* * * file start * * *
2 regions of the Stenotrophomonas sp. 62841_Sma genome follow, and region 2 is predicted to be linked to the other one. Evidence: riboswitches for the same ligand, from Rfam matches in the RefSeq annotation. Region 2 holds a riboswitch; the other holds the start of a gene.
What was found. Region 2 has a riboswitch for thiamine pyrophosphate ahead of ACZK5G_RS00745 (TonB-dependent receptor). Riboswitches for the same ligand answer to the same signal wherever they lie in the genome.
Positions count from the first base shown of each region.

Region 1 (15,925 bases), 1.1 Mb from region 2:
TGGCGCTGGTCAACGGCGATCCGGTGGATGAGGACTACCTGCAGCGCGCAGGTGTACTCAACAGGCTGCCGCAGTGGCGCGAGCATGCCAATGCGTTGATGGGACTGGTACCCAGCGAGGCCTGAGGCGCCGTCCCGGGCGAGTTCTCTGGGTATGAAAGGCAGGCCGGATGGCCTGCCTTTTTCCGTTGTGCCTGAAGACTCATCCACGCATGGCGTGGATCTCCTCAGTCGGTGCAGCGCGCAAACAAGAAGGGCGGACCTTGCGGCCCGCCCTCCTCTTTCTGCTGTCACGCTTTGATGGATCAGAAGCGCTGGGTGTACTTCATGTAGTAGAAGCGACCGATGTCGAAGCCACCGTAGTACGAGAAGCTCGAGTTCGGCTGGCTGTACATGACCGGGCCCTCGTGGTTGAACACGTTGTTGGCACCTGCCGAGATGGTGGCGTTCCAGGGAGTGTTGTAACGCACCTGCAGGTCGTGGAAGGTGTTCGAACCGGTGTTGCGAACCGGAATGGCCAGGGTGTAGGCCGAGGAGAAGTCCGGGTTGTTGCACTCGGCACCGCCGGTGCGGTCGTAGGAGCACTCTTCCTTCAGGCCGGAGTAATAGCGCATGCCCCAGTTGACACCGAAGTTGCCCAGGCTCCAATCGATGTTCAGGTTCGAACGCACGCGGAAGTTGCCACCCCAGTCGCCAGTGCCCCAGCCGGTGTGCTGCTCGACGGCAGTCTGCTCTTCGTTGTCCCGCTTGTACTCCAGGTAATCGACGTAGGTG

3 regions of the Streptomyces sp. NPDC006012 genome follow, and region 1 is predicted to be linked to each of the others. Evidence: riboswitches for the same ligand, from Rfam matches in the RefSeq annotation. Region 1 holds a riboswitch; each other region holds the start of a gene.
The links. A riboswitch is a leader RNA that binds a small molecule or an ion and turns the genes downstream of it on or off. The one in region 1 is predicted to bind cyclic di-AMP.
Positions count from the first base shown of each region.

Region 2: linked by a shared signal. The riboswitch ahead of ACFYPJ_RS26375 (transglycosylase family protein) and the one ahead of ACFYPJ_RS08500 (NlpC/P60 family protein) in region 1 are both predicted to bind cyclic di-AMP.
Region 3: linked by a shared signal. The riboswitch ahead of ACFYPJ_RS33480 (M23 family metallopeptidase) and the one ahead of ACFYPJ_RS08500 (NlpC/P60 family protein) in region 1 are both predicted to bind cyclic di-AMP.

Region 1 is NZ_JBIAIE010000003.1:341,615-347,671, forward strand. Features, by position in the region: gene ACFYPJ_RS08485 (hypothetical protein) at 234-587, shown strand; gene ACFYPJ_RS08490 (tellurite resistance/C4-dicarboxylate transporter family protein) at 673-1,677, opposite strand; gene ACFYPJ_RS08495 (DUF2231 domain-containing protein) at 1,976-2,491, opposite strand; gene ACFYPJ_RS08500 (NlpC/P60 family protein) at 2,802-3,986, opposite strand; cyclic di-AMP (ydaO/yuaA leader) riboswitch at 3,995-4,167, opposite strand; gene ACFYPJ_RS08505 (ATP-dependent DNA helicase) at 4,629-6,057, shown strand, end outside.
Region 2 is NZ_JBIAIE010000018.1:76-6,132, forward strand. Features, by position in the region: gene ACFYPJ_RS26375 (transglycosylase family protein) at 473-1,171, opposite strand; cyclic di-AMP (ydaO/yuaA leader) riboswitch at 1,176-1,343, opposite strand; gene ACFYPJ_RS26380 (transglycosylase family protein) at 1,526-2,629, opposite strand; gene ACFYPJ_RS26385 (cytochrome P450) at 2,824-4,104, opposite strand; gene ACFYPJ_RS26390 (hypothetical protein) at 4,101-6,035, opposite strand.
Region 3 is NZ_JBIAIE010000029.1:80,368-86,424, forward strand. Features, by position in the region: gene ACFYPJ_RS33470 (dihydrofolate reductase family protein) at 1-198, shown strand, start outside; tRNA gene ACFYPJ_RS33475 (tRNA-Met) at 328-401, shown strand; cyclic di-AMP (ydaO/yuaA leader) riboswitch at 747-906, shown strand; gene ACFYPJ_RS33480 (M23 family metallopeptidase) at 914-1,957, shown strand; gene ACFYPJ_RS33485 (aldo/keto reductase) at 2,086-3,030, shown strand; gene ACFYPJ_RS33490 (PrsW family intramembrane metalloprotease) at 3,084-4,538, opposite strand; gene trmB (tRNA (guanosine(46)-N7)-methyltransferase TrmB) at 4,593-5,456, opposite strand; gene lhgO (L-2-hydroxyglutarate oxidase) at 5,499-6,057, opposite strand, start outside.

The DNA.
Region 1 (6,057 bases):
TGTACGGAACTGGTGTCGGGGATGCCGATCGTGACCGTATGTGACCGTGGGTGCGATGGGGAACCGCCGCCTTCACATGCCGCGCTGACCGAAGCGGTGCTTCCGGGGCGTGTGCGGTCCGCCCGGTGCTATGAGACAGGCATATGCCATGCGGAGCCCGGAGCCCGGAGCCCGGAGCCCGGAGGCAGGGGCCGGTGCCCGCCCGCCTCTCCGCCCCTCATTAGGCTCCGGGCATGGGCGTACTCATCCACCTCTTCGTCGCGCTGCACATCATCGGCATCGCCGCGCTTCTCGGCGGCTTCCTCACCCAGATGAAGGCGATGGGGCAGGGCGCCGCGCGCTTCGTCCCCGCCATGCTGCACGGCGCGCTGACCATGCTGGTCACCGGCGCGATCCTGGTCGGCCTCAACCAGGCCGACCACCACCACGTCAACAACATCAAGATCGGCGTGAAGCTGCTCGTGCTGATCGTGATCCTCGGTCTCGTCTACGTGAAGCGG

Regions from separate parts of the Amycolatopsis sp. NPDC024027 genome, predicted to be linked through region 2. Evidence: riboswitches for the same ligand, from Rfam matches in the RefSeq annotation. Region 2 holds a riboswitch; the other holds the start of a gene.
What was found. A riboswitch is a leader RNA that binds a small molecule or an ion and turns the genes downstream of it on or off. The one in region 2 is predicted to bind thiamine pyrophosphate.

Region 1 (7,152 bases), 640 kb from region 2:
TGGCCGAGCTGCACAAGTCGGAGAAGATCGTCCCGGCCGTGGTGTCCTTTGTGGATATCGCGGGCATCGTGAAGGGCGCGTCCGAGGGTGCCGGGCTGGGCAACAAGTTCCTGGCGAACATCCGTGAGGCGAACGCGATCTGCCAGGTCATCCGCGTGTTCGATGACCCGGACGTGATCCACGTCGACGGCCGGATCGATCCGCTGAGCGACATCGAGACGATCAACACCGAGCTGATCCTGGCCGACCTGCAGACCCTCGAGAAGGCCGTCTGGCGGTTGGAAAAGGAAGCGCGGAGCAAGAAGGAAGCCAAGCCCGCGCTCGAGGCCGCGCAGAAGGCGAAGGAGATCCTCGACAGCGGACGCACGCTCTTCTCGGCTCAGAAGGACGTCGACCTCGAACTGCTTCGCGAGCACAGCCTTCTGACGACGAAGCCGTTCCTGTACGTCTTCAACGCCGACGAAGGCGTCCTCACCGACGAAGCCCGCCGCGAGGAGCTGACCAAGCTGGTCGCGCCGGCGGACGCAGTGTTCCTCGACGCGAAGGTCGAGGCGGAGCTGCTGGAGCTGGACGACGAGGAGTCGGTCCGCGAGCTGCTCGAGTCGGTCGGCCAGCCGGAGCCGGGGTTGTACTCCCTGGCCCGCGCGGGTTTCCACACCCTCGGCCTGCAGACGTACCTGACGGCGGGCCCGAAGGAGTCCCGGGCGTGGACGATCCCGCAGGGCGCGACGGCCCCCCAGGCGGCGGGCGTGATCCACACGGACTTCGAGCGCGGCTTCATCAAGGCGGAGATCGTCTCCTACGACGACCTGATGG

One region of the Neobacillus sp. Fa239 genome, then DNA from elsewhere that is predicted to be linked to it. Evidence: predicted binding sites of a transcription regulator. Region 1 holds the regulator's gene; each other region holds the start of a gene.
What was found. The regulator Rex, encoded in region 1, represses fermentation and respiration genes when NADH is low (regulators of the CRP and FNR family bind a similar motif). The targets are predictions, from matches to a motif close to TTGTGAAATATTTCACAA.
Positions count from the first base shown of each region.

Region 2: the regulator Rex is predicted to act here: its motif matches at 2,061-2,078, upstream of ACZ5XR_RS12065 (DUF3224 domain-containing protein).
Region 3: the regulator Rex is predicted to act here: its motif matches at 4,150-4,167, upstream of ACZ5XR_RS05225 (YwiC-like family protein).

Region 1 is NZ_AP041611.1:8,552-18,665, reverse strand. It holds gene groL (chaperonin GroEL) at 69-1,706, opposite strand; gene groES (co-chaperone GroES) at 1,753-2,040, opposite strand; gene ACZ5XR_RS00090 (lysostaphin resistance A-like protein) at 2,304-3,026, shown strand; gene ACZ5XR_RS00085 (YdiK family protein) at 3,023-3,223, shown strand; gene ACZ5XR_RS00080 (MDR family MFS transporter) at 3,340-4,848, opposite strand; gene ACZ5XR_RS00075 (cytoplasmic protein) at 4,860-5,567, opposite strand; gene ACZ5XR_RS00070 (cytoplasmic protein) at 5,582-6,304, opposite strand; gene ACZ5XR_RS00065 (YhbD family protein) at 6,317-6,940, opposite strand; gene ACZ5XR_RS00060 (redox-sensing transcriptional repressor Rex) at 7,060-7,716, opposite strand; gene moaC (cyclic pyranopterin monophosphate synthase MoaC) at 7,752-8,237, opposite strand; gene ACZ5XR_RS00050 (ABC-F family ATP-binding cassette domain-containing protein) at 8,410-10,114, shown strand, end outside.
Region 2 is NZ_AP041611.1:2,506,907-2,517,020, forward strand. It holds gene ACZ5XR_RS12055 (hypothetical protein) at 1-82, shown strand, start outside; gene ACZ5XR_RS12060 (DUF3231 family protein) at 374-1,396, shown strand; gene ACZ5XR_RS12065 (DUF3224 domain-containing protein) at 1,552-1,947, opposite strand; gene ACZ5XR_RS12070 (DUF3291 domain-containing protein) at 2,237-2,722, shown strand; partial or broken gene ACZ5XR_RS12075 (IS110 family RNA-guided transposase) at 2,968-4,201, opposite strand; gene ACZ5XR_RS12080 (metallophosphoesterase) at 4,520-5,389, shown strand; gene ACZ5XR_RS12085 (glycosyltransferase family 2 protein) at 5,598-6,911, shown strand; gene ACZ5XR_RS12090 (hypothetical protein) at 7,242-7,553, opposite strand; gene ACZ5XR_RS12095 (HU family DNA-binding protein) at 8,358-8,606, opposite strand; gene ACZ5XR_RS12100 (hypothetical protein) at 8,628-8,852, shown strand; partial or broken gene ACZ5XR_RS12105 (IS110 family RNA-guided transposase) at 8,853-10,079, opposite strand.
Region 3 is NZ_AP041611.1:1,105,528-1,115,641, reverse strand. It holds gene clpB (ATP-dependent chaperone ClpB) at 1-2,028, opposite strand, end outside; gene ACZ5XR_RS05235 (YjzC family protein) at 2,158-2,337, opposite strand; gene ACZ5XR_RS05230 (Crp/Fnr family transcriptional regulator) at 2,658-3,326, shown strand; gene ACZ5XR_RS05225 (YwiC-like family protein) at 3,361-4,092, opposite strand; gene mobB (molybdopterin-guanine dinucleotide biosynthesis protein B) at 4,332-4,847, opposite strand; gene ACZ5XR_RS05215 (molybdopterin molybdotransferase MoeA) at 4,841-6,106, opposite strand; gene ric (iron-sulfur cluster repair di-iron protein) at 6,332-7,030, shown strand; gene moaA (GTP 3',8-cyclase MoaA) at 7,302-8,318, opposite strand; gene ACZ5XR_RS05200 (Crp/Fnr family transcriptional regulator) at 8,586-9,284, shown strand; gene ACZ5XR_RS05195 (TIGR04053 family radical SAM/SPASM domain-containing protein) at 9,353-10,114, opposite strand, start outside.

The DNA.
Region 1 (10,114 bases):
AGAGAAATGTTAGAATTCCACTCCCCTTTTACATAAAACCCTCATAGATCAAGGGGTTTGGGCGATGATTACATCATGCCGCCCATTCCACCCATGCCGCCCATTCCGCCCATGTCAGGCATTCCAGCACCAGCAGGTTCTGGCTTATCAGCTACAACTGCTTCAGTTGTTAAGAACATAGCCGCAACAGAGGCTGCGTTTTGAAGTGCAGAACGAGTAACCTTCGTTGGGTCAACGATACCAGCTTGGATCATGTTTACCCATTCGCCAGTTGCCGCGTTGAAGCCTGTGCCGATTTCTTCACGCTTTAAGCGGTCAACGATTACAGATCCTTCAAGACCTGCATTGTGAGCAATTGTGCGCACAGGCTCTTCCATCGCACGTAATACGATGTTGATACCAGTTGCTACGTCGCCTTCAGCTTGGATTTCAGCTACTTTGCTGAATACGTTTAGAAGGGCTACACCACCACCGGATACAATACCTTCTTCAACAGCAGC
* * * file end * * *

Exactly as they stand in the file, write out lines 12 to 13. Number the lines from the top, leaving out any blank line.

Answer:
Region 2 is NZ_JBIAIE010000018.1:76-6,132, forward strand. Features, by position in the region: gene ACFYPJ_RS26375 (transglycosylase family protein) at 473-1,171, opposite strand; cyclic di-AMP (ydaO/yuaA leader) riboswitch at 1,176-1,343, opposite strand; gene ACFYPJ_RS26380 (transglycosylase family protein) at 1,526-2,629, opposite strand; gene ACFYPJ_RS26385 (cytochrome P450) at 2,824-4,104, opposite strand; gene ACFYPJ_RS26390 (hypothetical protein) at 4,101-6,035, opposite strand.
Region 3 is NZ_JBIAIE010000029.1:80,368-86,424, forward strand. Features, by position in the region: gene ACFYPJ_RS33470 (dihydrofolate reductase family protein) at 1-198, shown strand, start outside; tRNA gene ACFYPJ_RS33475 (tRNA-Met) at 328-401, shown strand; cyclic di-AMP (ydaO/yuaA leader) riboswitch at 747-906, shown strand; gene ACFYPJ_RS33480 (M23 family metallopeptidase) at 914-1,957, shown strand; gene ACFYPJ_RS33485 (aldo/keto reductase) at 2,086-3,030, shown strand; gene ACFYPJ_RS33490 (PrsW family intramembrane metalloprotease) at 3,084-4,538, opposite strand; gene trmB (tRNA (guanosine(46)-N7)-methyltransferase TrmB) at 4,593-5,456, opposite strand; gene lhgO (L-2-hydroxyglutarate oxidase) at 5,499-6,057, opposite strand, start outside.